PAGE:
Offer For Sale (OFS) – Process Explained

This post is written by Shiv Kukreja, who is a Certified Financial Planner and runs a financial planning firm, Ojas Capital in Delhi/NCR. He can be reached at

A few days ago when the CARE IPO was about to get opened, Rakesh got confused about the “Offer for Sale” process through which the share sale was to happen. He wanted to know whether the procedure to apply for CARE shares was to be same like normal IPO or something different.

To know more about it, TCB asked me to share the process details.

December 19, 2012 at 7:50 am
Dear Shiv,Can you please give details about the procedure for Offer For Sale (OFS) of Hindustan Copper, ONGC, NMDC etc. ? As you correctly said, this OFS is different from CARE Offer For Sale.I would like to know details like how to apply, how & when to pay, how & when is allotment done, what is the meaning of terminologies like indicative price, during the offer from where can we monitor the quantity and price of bids received etc.Thanks

Here is my attempt to let people understand the Offer for Sale process. Please leave your comments in case I miss something or you find any discrepancy in the post.

Poor economic growth causes poor investment sentiment which results in poor market conditions and thus forces corporates to cost cutting. In another attempt to save some unnecessary costs and to reduce the time taken to raise money, SEBI has introduced a new process called Offer for Sale (OFS).

Offer for Sale is getting really popular with the companies and as many as eight companies, like NMDC, Hindustan Copper, Eros International, Blue Dart, Honeywell Automation etc., have taken this route to either raise money from the markets or to increase non-promoter shareholding in order to comply with the minimum public shareholding guidelines.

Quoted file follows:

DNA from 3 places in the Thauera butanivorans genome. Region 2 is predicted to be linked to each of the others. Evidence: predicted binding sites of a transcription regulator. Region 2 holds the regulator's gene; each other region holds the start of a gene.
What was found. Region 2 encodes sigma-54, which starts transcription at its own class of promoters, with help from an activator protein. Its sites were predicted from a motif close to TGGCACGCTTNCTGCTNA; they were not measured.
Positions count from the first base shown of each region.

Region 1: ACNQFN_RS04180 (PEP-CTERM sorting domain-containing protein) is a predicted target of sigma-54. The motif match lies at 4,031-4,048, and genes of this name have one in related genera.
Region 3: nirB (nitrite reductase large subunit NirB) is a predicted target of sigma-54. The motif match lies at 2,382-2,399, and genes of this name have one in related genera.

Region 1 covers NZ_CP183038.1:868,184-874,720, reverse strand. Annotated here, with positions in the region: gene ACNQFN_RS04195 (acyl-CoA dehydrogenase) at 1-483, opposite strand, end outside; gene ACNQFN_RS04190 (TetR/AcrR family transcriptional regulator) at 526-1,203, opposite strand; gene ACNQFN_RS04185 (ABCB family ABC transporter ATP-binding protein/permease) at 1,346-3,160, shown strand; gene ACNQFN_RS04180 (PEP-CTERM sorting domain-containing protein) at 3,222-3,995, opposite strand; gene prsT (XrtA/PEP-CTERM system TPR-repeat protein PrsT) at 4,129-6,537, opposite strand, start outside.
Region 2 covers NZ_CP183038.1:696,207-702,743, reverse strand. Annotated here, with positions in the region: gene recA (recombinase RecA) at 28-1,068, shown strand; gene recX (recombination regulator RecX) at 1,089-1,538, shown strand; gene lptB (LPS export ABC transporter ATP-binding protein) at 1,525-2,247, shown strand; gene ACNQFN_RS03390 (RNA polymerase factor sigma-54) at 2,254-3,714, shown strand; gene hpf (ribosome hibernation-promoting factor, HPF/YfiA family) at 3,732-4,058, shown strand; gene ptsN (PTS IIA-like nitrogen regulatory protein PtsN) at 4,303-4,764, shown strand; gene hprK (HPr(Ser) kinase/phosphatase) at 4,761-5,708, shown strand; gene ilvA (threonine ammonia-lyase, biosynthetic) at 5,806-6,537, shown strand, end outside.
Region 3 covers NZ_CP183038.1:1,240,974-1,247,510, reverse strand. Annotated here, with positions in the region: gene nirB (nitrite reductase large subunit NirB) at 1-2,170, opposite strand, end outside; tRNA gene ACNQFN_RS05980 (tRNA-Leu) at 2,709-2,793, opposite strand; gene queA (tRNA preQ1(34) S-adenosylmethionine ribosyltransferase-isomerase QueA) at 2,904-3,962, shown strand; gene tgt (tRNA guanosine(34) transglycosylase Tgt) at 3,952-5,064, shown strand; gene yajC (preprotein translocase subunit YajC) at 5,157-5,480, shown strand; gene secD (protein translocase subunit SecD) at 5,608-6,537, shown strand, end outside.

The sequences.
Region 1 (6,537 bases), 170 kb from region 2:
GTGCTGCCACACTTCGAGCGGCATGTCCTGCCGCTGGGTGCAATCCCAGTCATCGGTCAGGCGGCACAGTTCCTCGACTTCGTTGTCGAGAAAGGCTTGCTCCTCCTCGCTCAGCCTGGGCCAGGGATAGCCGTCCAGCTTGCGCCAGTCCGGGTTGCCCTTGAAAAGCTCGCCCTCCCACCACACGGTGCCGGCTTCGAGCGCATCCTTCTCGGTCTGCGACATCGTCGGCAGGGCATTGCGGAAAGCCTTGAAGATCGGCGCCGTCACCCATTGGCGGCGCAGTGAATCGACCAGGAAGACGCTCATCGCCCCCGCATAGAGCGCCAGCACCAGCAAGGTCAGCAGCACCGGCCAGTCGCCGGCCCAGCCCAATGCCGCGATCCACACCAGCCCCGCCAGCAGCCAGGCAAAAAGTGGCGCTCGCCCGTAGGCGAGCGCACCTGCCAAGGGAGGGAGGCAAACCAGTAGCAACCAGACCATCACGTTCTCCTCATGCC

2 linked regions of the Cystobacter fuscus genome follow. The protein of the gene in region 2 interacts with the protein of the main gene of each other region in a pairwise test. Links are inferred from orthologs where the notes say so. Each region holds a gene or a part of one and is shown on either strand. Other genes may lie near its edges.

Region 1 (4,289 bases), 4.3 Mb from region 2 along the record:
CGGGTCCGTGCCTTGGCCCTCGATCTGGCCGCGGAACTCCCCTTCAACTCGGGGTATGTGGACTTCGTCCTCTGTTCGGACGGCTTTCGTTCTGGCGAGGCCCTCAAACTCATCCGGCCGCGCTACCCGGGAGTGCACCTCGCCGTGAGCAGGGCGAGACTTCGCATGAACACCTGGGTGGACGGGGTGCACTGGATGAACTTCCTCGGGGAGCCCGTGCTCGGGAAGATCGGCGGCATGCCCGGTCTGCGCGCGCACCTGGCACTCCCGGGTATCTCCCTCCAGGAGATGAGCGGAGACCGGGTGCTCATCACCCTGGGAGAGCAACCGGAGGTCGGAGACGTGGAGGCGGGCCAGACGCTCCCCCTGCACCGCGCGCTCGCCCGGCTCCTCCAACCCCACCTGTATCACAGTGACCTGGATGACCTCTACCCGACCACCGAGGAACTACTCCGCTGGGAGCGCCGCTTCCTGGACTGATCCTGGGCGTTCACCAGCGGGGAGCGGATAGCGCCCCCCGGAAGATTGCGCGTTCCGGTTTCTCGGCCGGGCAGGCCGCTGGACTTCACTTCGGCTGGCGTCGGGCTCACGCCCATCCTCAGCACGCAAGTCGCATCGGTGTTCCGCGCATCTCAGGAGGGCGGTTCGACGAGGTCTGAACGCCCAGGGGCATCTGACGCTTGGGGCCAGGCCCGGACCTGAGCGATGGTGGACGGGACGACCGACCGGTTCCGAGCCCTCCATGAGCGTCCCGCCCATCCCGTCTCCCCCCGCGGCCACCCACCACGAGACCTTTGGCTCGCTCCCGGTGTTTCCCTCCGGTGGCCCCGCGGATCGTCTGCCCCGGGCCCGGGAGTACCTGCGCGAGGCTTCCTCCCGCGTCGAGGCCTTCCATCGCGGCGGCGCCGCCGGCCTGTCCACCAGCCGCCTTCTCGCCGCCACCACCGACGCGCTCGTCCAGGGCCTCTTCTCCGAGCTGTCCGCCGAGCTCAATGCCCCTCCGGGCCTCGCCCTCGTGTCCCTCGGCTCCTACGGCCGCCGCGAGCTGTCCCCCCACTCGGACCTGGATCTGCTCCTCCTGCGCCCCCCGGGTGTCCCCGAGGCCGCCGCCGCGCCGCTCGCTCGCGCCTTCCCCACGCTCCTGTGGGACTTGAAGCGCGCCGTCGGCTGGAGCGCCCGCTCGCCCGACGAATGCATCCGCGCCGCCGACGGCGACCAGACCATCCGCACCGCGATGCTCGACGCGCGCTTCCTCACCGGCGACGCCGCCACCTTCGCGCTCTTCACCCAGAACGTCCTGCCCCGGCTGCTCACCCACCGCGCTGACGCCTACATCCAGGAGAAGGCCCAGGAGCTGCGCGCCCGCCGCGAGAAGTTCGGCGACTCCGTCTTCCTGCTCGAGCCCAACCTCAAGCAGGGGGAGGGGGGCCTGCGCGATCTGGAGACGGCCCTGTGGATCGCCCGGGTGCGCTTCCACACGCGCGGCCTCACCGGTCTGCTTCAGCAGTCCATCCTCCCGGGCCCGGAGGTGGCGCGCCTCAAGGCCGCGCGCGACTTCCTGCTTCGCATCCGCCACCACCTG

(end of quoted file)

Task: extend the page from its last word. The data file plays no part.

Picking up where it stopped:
What is “Offer for Sale” and can retail investors participate in the process?

Offer for Sale (OFS) is another form of share sale, very much similar to Follow-On Public Offer (FPO). OFS mechanism facilitates the promoters of an already listed company to sell or dilute their existing shareholdings through an exchange based bidding platform.

Except the promoters of the company, all market participants like individuals, mutual funds, foreign institutional investors (FIIs), insurance companies, corporates, other qualified institutional bidders (QIBs), HUFs etc. can bid/participate in the OFS process or buy the shares. The promoters of the company can only participate as the sellers in the process.

OFS Process

First of all, very basic, you need to compulsorily have a demat/trading account(s) and permanent account number (PAN) to participate in an Offer for Sale. The sellers are required to deposit the offered shares with the exchange before 11.00 a.m. on T–1 day, where ‘T’ is the day of OFS.

Once the OFS starts, you can participate in the process yourself using your online trading accounts like ICICI Direct, Kotak Securities etc. by placing your bids under the ‘OFS’ section of their respective broking websites.

Investors, who do not have online trading accounts, can place their bids by directing the dealer of their broking company to do it on their behalf. You can modify or cancel your bids during the offer timings except in the last 60 minutes i.e. till 2:30 p.m.

The exchange will announce the “Indicative Price” only during the last 60 minutes of the OFS. Indicative Price is the volume weighted average price of all the valid/confirmed bids. e.g. There are total 1000 shares in an offer for sale with Rs. 200 as the floor price. If the investors bid for 200 shares at Rs. 210 and 800 shares at Rs. 200, the indicative price for the offer would be [(200*210)+(800*200)]/1000 = Rs. 202.